.sqs-block { margin-left: -30px; margin-right: -30px; margin-top: -30px; margin-bottom: -30px; }
man-staring-at-clock-350.jpg

                                                                              July 21, 2018

Autism and Abnormal Sleep Patterns in Adulthood

It is well documented that adults on the autism spectrum tend to experience aspects of life differently from people who are neurotypical. Social situations, emotional regulation, and even physical sensations are all experienced differently by people with autism compared to their neurotypical counterparts. Indeed, the simple act of going out to buy groceries or order food at a restaurant is an incredibly different experience for somebody with autism than the experience of neurotypical people.

But while it’s true that many of the experiences of people on the spectrum are becoming better understood and documented by diligent research over time, there’s still many aspects of adult autistic life that are not well researched, understood, or accounted for. One of these aspects of life has recently been highlighted over here at Spectrum Fusion: the issue of abnormal sleep patterns.

In the past few weeks, several of our Reactor Room participants, this author included, have opened up to Doctor Ham and other Spectrum Fusion members about our issues with getting the right amount of sleep and our issues with when we feel we need to sleep. Nearly across the board, participants of the Reactor Room have expressed some issue with their sleeping, ranging from waking up frequently during the night to having difficulty falling asleep at all to having little or no control over when they fall asleep, even if it’s in the middle of the day. Other participants have expressed an inability to get up due to how sleepy they feel, even after what should be sufficient amounts of sleep. One participant in particular described how being tired is one of the worst feelings they ever experience, describing how their experience of tiredness often leaves them incapable of thinking straight or focusing on anything and leaving them in a ‘vegetable-like’ state, often accompanied by headaches, strange feelings in their gut, and extreme irritability. They say they feel these extremes of tiredness even when they’re only “just beginning” to get tired, or even when they’ve gotten a full night sleep the night before and the day is only just starting to creep into evening.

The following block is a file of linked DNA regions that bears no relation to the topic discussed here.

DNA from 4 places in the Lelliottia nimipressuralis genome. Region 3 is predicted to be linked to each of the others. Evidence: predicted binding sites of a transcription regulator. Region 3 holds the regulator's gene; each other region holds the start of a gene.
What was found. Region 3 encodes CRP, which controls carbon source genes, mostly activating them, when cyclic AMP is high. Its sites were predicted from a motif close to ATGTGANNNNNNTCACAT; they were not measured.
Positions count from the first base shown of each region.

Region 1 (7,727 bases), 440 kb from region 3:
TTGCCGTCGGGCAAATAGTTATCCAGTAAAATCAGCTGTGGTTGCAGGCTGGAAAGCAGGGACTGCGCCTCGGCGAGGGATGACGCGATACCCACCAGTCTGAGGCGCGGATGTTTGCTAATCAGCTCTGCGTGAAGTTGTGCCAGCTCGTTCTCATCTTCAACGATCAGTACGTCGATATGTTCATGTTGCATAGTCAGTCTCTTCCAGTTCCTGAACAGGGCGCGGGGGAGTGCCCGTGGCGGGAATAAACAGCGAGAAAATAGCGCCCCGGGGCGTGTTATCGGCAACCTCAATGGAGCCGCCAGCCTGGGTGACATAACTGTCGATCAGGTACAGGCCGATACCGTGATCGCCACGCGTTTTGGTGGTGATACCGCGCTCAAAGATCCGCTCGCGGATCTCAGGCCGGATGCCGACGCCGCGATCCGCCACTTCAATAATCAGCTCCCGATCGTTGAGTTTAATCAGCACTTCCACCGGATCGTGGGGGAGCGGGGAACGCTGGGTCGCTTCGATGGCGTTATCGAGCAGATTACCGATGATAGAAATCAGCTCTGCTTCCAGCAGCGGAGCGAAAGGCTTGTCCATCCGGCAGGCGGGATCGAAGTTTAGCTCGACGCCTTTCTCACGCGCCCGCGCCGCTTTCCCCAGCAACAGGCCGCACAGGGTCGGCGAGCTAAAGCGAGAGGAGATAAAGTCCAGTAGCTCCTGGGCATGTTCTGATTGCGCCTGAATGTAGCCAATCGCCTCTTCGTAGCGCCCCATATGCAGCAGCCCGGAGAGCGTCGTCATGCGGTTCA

While it’s true that correlation does not prove causation, we at Spectrum Fusion found it interesting that so many of our Reactor Room participants had similar stories about problems with sleeping. It’s long been known that children and teens on the autism spectrum tend to have difficulties sleeping, and a great deal of research has been devoted to this. Unfortunately, like most autism research, this research was focused solely upon children and teens and adults on the spectrum were, as usual, excluded from any studies. What’s more, while it seems that we’ve long since confirmed a link between autism and sleep abnormalities, very little is being done to address or correct these abnormalities, especially in adults.